On Tuesday, September 11, 2001, Tim Mullally was working in his John Deere dealership about 125 miles northwest of New York City near the small town of Jeffersonville, N.Y. He and his wife Helen started Mullally Tractor Sales, Inc. in 1984. His life, like many others on that day, would forever be changed by the horrific events that took place in New York City, Washington D.C., and a field in Pennsylvania.
That morning, Tim was meeting with Karl Pittz and Steve Wujcik, John Deere territory managers. They were making plans for an upcoming equipment order for his dealership, which sells commercial mowers, utility tractors, skid steer loaders, mini excavators, and John Deere Gator utility vehicles. Their meeting was unexpectedly cut short when Tim’s brother-in-law called to tell him a plane had hit the World Trade Center in New York City.
“At first I thought it was a small Cessna or something,” Tim recalled. “When we did turn on the TV and we were watching it, I remember thinking I was watching a replay that they were showing. But then I realized it wasn’t a replay, it was a jet plane hitting the second tower.”
“We couldn’t fathom there was a plane crashing into the building and nobody thought [the buildings] would collapse,” Karl said. “Emotions began to fly. This thing was unfolding. We were very concerned for those in New York and we were worried about ourselves, as well. Bridges were being questioned. We were asking ourselves if there were bombs around the bridges.”
These were some of the same bridges located between Mullally’s dealership and their homes located north of New York City. Karl had two kids in school. His wife was a nurse. He went home to make sure they were safe.
Tim stayed up all night watching news coverage of what had taken place. Wanting to help, the next day he called Karl at John Deere. “I was determined to help with the rescue and recovery no matter how or what I had to do to get there,” Tim said.
The Journey to Ground Zero
John Deere started working on a plan that included sending Gator utility vehicles to New York City to lend to those helping with the rescue. One of Tim’s friends who worked for the New York City Police Department told him they were having difficulty getting around the area because it was blocked by all kinds of debris. Tim said golf carts that they were initially using couldn’t move the types of equipment and supplies that were needed and their tires were no match for the sharp debris that laid scattered for miles across city streets. He knew the Gators were more rugged and could carry more cargo.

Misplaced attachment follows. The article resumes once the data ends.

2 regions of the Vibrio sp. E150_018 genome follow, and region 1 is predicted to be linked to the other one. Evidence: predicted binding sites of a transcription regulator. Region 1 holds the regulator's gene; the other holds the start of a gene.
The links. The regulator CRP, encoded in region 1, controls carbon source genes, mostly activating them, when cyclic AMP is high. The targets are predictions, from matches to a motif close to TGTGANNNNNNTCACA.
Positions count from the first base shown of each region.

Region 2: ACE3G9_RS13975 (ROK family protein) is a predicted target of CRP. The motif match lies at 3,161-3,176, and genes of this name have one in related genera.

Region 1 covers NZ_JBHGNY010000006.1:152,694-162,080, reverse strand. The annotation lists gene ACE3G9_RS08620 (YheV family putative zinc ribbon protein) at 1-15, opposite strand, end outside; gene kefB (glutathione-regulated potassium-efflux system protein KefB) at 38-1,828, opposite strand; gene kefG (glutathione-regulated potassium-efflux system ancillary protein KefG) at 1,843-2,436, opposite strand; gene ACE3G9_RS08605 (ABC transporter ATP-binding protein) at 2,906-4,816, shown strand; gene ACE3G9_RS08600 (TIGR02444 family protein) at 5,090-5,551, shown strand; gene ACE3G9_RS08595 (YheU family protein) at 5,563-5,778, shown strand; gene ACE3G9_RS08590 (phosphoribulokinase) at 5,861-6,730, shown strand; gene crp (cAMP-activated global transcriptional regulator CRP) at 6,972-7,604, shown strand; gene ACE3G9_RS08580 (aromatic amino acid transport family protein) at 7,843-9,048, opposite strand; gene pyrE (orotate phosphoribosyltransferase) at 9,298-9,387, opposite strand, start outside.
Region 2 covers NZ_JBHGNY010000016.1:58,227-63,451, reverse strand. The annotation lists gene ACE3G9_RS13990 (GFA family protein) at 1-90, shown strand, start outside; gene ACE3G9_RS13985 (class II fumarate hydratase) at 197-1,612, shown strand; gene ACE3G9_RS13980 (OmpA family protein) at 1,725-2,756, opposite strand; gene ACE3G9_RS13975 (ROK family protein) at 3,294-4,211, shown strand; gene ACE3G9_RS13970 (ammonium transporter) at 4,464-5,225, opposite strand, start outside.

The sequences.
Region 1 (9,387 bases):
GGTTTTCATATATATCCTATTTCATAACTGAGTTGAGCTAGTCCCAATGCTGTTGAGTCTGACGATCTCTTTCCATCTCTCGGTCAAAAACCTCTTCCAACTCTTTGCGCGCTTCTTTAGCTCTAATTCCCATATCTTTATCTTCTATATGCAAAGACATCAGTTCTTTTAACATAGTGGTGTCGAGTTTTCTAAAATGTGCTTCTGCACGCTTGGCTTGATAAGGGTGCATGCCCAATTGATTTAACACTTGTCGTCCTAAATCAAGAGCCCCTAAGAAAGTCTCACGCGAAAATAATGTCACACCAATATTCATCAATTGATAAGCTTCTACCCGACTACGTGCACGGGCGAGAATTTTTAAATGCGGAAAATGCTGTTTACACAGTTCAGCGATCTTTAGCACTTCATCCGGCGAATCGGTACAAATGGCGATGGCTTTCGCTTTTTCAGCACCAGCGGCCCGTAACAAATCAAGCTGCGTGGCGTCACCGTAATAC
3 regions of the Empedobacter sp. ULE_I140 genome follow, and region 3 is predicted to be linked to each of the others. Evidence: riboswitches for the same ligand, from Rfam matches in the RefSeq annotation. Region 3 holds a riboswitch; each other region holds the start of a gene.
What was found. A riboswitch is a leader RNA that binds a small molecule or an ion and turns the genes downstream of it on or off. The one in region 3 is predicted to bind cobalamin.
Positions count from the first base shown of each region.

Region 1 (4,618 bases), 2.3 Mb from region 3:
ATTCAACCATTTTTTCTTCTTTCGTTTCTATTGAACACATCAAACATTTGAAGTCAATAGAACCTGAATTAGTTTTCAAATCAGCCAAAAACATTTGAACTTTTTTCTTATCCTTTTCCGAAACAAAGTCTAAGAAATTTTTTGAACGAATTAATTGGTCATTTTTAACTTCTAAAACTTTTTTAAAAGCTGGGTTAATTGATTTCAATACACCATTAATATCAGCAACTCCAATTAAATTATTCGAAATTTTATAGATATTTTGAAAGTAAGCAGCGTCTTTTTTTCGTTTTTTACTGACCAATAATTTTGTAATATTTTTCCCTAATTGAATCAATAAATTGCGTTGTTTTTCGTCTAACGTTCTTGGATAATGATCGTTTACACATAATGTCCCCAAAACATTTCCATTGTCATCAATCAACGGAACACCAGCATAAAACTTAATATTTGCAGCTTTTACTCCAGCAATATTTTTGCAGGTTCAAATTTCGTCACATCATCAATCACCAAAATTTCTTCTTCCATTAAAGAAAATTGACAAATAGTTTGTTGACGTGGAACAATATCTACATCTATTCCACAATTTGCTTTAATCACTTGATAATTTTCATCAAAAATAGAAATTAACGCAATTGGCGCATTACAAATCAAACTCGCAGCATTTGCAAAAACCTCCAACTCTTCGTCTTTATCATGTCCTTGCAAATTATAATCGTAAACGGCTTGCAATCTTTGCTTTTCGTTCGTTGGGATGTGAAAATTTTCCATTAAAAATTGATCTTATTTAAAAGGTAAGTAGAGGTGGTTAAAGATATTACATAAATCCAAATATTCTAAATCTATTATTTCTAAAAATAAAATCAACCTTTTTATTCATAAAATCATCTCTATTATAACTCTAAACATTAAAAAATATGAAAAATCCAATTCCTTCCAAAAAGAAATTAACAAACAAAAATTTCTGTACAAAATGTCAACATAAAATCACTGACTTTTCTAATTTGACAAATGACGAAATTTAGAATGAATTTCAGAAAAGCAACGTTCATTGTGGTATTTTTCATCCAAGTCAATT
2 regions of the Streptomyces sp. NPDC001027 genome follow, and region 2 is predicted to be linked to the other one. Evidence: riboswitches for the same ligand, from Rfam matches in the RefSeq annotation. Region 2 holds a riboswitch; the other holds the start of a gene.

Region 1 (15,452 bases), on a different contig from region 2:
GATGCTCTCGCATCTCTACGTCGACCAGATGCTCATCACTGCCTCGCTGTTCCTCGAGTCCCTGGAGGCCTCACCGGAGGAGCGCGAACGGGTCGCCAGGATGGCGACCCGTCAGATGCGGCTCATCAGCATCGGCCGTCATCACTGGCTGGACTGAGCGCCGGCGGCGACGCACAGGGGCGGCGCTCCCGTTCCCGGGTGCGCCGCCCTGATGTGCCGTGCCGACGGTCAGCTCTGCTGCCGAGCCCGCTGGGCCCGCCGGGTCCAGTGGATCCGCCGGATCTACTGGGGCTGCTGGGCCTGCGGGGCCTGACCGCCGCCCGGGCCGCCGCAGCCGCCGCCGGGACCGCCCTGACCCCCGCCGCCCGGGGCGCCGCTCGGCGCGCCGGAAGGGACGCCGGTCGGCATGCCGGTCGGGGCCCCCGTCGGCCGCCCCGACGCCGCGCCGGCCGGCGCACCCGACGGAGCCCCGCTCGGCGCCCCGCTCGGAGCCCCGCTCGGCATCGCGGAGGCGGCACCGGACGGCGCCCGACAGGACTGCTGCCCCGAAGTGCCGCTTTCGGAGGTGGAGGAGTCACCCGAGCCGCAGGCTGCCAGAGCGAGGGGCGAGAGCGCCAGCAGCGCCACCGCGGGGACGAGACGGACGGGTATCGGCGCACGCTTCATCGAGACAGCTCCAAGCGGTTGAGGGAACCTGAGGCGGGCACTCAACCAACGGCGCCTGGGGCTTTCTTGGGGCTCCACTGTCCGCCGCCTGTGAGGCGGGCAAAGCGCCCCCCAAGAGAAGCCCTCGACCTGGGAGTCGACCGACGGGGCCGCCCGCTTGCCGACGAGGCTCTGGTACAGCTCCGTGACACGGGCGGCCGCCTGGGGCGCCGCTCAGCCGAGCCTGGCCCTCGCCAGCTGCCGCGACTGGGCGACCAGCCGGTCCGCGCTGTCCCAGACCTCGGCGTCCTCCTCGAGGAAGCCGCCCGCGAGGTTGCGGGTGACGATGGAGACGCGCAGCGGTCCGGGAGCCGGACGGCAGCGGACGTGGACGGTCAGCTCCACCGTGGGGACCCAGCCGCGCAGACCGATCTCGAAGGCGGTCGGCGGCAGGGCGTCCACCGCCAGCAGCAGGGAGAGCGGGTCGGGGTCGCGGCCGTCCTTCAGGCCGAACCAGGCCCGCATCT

A day after the 9/11 attacks, the first five Gators equipped with run-flat tires, brush guards, and heavy-duty air filters were on their way. However, there was no clear path by land to get the utility vehicles to Ground Zero. So, before sunrise on Wednesday morning, five Gators were placed on a barge in Staten Island, N.Y., and shipped across the river to lower Manhattan.
“That was the only way they could get there,” Tim explained. “As we were going over, it looked like a D-Day landing. Smoke and debris filled the air. It was very eerie.”
Tim, Karl and Steve had met along the interstate highway and then driven together in one vehicle to the marina to help redeploy the Gators. After making their way across the river to the World Trade Center Marina, a small crane on the barge offloaded the utility vehicles. Once they arrived, the trio had a tough time contacting anyone to give the Gators to.
“When we first touched down at the marina, we discovered it was very unorganized at that point. We could still see smoke and fire,” Karl explained.
To make matters worse it was raining. Eventually, a firefighter asked their group to move supplies for them.
“We started ferrying equipment into the area. I had one [Gator], Karl had one, and Steve had one. The first thing they wanted us to take in were acetylene bottles,” Tim said. These heavy bottles supplied fuel for the torches being used by rescuers to cut through steel and debris. “They saw we were able to get them in and out of there, so that’s what we did nonstop.”
Karl said, “It was a crisis. We felt like we were at war. We hauled everything in the back of those Gators.”
Those first utility vehicles quickly proved their worth by transporting?emergency personnel, construction equipment, food, ice, water and whatever else was needed.
Three days later, more Gators arrived, this time from John Deere’s factory in Welland, Ontario, Canada. Employees at the factory worked overtime to quickly build a special allotment of John Deere Worksite Gators to send to New York City. However, the shipment still had to clear Customs and cross the U.S.-Canadian border. Fortunately, a rarely used exception for importing disaster relief supplies quickly eliminated any potential delays of long lines and inspections. The load of 14 yellow WorkSite Gators easily crossed the border. A police escort then led the auto transport carrying the Gators into the city.
"I was fortunate to be able to help and I was involved with a company that wanted to help. I felt like the [Gators] initially made a really big difference down there." - Tim Mullally
?Versatility Proves Useful
“Karl asked if I would stay there to help manage [the Gators]. So, I began allocating them to police, the fire department, forensic people, FEMA, and Red Cross workers,” Tim said. For several weeks, Tim worked in and around Ground Zero, staying at his brother-in-law’s apartment, located nearby. “I was commuting, going in and out of there every day. After things became more organized, I was given a pass that allowed me to go anywhere I was needed.”